The Finnish Wikipedia synopsis: "The narrator finds a cardboard box full of 8 mm films in a garage sale. At home he gets acquainted with the contents of the films and discovers colourful and skilfully recorded footage from every continent of the Earth. The soft images emanating a mysticism of decades past lead the narrator to find out about the identity of the recorder of the images."

Further from the Wikipedia: the 8 mm films turned out to be a part of the heritage of the ship machinist Oiva Kovanen (1911-2001) from Kotka. The film was almost seven years in the making.

DocPoint 2010 catalogue: "Two boxes filled with 8 mm film are found at a garage sale. When the pictures start moving, a treasure is revealed: countless frames taken around the world, someone’s experiences and adventures from decades ago. The filmmaker has immortalised foreign faces in distant harbours, a stormy ocean, the neon lights of Manhattan, the sand-coloured pyramids, Machu Picchu – and his own shadow. Who was this filmmaker and why did his memories end up for sale? This riddle is tackled in the documentary Iceberg Shadow. The name found in the film bags puts the director on the right track. More evidence is uncovered at the War Archive and in the attics: old photos, letters and postcards. These form a picture of lived life, of the man behind the films. The amazing adventures of First Engineer O. V. Kovanen and his beautiful legacy are also a story about what is left of us when we are gone."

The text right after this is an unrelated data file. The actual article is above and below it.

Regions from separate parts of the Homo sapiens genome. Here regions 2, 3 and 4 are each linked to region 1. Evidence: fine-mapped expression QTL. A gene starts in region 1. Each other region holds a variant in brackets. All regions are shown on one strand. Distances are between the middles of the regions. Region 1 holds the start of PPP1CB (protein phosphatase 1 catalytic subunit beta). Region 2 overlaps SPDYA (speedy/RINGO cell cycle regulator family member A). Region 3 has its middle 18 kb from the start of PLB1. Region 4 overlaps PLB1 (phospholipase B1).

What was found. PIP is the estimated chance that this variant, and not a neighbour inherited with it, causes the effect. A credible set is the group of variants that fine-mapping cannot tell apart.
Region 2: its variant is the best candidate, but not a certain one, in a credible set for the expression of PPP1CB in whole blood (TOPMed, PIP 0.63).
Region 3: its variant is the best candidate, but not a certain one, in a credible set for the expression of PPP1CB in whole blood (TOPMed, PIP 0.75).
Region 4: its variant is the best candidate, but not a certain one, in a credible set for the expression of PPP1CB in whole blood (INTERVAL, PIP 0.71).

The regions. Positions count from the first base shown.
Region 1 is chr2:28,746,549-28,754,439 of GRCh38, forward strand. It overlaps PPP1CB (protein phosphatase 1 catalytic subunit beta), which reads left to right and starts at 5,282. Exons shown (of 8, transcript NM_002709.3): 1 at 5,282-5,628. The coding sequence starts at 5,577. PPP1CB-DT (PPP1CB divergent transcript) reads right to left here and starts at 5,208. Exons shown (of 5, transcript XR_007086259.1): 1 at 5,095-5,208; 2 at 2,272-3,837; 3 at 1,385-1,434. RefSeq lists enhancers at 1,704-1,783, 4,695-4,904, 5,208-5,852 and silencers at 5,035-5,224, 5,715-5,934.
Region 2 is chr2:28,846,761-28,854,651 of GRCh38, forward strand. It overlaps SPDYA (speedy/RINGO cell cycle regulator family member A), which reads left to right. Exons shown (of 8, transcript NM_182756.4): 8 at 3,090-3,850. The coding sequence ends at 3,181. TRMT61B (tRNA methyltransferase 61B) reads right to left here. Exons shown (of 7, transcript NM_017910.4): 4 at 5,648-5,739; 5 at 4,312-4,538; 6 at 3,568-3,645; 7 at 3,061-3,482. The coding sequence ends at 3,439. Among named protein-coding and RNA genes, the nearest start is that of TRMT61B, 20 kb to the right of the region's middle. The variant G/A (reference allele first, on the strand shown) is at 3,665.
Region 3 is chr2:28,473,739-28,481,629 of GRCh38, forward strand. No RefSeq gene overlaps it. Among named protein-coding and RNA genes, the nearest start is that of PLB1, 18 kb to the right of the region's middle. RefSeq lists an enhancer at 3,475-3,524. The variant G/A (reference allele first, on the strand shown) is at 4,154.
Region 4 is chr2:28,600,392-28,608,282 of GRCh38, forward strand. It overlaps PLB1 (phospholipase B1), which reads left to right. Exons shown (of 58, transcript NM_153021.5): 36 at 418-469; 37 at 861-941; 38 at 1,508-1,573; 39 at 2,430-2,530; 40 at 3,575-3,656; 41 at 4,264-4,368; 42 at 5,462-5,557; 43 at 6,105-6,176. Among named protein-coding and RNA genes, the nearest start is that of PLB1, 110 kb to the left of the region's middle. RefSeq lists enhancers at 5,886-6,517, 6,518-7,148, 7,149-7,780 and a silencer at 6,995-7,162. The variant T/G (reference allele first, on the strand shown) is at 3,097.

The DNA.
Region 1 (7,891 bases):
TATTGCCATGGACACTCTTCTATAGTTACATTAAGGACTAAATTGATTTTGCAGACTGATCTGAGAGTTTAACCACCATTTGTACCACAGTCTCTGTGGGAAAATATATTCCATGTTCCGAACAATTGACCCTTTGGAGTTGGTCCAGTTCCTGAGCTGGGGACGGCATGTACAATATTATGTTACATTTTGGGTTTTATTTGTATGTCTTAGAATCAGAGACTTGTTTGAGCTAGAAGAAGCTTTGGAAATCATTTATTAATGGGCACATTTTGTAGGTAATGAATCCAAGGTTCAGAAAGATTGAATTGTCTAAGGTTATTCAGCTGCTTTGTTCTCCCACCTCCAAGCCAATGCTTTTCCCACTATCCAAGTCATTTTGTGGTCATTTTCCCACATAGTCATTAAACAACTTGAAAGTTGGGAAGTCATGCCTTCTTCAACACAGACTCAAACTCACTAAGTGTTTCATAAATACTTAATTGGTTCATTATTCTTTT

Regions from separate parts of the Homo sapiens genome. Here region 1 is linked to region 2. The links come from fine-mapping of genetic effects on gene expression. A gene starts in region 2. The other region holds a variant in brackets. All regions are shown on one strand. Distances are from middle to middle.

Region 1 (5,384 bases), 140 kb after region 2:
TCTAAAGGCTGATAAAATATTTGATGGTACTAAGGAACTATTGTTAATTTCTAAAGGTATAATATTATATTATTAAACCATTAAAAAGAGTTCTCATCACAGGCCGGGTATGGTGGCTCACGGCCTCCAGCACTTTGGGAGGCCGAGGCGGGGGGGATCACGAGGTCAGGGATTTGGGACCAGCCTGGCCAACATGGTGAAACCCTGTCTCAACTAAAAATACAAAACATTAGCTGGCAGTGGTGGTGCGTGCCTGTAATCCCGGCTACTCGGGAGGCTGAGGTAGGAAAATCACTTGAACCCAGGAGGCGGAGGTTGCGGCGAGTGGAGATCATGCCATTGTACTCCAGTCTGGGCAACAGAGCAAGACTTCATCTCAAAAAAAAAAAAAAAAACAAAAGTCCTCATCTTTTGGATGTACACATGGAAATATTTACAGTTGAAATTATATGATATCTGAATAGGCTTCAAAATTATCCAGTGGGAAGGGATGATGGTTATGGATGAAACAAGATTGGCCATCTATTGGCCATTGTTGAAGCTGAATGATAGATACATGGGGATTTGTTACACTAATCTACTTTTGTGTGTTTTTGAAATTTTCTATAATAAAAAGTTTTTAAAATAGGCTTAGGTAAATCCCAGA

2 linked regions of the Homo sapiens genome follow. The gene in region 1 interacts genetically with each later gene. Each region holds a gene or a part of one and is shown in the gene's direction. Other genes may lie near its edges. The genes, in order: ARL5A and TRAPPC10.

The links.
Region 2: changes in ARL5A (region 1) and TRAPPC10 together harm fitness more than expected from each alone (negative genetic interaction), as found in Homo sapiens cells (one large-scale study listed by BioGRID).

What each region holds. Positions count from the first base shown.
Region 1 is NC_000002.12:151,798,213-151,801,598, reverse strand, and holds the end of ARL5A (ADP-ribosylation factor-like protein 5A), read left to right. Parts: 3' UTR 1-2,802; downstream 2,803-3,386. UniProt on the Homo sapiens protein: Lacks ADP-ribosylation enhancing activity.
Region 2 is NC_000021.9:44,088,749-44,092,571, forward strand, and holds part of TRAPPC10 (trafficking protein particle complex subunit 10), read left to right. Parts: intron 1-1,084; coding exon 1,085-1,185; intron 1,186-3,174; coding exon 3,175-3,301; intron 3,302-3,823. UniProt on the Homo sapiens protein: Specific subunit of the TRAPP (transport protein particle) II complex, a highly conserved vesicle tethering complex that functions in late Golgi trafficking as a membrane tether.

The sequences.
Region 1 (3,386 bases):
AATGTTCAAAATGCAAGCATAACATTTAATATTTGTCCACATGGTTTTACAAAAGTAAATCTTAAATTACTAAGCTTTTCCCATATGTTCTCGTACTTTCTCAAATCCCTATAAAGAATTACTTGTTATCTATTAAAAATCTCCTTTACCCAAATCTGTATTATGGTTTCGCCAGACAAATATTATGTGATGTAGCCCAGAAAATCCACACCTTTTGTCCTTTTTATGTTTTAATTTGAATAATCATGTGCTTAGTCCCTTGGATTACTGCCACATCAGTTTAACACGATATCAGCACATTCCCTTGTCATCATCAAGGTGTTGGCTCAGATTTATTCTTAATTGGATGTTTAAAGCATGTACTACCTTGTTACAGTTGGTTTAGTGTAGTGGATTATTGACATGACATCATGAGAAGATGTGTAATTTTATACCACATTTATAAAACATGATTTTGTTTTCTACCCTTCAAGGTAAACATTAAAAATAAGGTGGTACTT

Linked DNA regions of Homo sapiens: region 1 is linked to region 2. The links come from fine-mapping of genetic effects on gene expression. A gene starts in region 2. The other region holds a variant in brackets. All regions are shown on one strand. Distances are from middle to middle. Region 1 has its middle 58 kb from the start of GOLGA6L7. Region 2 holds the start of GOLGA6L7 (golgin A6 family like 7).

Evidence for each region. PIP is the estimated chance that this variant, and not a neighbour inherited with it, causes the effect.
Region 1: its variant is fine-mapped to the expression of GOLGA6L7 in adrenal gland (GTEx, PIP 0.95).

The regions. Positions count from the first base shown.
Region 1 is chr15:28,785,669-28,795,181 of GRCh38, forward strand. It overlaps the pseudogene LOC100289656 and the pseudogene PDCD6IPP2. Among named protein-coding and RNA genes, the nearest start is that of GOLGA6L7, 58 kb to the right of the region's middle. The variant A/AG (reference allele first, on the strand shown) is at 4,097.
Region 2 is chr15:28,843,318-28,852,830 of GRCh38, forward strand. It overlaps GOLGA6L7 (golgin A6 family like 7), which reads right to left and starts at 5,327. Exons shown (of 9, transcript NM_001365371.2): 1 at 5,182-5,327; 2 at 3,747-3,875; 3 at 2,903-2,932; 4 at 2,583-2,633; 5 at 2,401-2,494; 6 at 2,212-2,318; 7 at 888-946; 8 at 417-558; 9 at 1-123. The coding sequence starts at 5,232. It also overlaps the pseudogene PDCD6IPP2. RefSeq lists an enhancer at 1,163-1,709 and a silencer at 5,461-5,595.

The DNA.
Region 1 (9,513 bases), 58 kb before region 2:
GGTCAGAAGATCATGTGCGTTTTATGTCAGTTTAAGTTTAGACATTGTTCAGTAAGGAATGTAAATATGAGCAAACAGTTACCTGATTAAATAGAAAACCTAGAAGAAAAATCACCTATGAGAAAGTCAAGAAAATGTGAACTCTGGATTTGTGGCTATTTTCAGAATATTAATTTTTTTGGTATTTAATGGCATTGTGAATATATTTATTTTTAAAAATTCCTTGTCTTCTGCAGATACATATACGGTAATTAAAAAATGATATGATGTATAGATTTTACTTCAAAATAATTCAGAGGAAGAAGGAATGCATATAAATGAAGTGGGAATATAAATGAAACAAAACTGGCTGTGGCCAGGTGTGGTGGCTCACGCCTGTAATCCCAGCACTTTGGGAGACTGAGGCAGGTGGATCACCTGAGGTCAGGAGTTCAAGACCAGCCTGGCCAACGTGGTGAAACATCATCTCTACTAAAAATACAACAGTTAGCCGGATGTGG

Documentary. First Engineer Oiva Kovanen lived during the age of the extremes, but as a cinematographer he focused on the eternal, on the most magnificent views of the world. One of the basic instincts of the cinema was the Lumière impulse to see the world and show its sights. This movie is one man's realization of that impulse - he wanted to film all the continents, and had a good sense of composition and colour in his films. Antti Seppänen has created a work of art by collecting the materials and constructing the journey format of this film. The 8 mm footage is complemented by photographs and postcards. Quotes from Kovanen's correspondence help make sense of the story. Kovanen habitually sent postcards to himself from his trips around the world. After his retirement Kovanen continued travelling and filming. He was among the victims of a shipwreck in the Antarctic where he lost all his footage shot during the trip, but four years later he made another, his final trip "to the end of the world", now equipped with a video camera. No relative was present in the funeral of the loner; only his neighbours from his siirtolapuutarha (allotment garden, Schrebergarten) were present. Five years after Kovanen's death Antti Seppänen found the footage in a garage sale. Among Kovanen's papers he found notes on astronomy and cosmology. Kovanen had seen the Earth and wanted to know more. - The music and sound world of this movie are sensitive. The visual impact is dominated by the warm, lively hues of the 8 mm cinematography which can be sensed even on the dvd. - An essay on kaukokaipuu, the yearning to faraway places.